Originally Published June 16, 2012
Our media is full of preconceptions about what proper Victorian dress was. Older television shows like “Gunsmoke” and “Wild Wild West” often portrayed women as fully corseted, bustled, and wearing the standard evening gown as common everyday dress. As we got into the 21st century, research was stepped up and movies and television began to portray a more accurate view of how women would dress in a common workday environment. “Cold Mountain” is an excellent example of this – the large crinolines and hoops were not worn while working in the field, doing chores, caring for animals. These clothing items were reserved for the upper classes who did not do much in the way of domestic work, or for church, holidays and other special occasions.
The common dress style, while the cut and design changed in the details, a great deal of it stayed pretty much the same – a button down top of cotton, a separate skirt, or even more commonly, the house wrapper or house dress. The house wrapper is an all around work dress, made of inexpensive cotton calicos, tied at the waist. No bustle is worn with this outfit; sometimes, a corset and all the other layers extraneous layers of undergarments were foregone as well. This style of dress was so common and practical, it lasted as a specific item well into the 1970s. My grandmother wore a house dress to work around the house in.
Now a house dress was NEVER to be worn outside the home or home yard, and this aspect of it never went away. Even a quick run to the store required – for my ancestors as well as my grandmother – a complete change of clothing. In the Victorian era, that mean corsets, corset covers, underwear, petticoats, bustles, blouse, skirt, overskirt, and of course, hats and gloves. Even the shoes and stocking you had worn for home and yard work were changed – cottons for silks, wooden clogs or boots for a high top buttoned ladies boot, and for evening, often a dancing slipper.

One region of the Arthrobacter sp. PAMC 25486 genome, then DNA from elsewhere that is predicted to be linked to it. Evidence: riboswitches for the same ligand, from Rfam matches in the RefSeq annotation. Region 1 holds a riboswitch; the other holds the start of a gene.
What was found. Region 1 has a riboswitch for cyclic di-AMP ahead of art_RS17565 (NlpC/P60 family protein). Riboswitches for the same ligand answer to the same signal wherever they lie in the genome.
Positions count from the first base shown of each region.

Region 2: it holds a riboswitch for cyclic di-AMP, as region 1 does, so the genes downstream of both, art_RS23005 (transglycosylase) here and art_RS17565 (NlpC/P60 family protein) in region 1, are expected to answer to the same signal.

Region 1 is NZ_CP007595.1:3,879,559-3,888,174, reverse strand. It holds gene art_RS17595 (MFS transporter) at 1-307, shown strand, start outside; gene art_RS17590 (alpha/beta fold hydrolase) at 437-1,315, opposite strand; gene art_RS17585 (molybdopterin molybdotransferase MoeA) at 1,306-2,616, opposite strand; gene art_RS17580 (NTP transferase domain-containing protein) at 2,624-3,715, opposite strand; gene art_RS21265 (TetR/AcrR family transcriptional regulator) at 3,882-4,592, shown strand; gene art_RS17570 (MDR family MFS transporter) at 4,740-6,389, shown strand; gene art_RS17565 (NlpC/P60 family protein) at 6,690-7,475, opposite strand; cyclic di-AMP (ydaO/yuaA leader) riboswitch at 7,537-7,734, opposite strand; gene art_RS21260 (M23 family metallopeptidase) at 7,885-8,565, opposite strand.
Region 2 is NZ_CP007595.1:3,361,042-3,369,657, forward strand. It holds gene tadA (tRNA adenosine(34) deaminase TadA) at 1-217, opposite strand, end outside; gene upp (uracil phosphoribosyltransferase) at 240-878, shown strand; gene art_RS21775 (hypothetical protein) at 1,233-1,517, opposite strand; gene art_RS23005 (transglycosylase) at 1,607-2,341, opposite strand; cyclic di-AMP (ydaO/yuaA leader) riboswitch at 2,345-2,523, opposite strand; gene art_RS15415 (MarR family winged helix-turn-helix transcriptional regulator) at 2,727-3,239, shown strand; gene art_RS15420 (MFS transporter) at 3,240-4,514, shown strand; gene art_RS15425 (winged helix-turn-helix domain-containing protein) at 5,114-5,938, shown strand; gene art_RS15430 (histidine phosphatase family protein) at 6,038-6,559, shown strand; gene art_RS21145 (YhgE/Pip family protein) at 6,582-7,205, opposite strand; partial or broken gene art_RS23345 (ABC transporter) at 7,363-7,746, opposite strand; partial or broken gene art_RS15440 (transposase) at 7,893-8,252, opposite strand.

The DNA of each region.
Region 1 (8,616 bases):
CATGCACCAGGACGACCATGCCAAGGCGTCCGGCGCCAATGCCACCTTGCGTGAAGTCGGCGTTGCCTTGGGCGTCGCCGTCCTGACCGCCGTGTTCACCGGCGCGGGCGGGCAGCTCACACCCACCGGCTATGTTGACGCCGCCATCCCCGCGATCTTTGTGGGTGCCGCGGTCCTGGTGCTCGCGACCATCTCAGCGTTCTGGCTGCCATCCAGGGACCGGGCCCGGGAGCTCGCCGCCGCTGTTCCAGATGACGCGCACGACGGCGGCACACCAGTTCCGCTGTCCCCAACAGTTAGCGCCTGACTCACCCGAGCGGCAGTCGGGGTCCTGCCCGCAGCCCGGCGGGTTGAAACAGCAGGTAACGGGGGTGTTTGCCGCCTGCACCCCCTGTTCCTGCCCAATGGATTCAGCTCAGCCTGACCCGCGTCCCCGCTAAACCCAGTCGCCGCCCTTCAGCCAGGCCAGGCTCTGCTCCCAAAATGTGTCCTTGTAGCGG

Now how did we come by these preconceptions? When we look at the magazines of the era, such as Godey’s Lady’s Book, the common everyday wear is not touted as something grand – it wasn’t. Instead, just like the fashion magazines of today, the silks and satins, the latest of Paris and English fashions are shown. Bustle sizes and dress styles are dictated by those fashion magazines, and in many cases, these are the only sources available.
Museums have the same problem. While a museum may have a house dress in its acquisitions, most are not of a condition to be displayed. A house dress was a work dress – it was worn and worn out. When the dress material was unable to be reused in any other way, the common house dress became cleaning rags.
On the other hand, the fancy clothes survived. Extreme care was taken to keep the dress in pristine condition, especially in climates where heat and humidity could damage delicate silks. In many cases, this was the one and only fancy dress a woman may have for years. It was worn infrequently, and often removed immediately upon returning home to help preserve it. Because these items were so well cared for, excellent examples of dressy dress were still in excellent condition when acquired by museums. So the museum displays these dresses so that we can see at least a few examples of the clothing our ancestors wore.
So how did they do it in mining towns? The same way they did it in the cities, the plains, all across the country – the best dresses stayed hung up or secure in a trunk, while the old standby, the good old cotton house dress did all the work but got little of the acclaim.
But even then, this was not acceptable to some people and dress reform of several kinds was in action.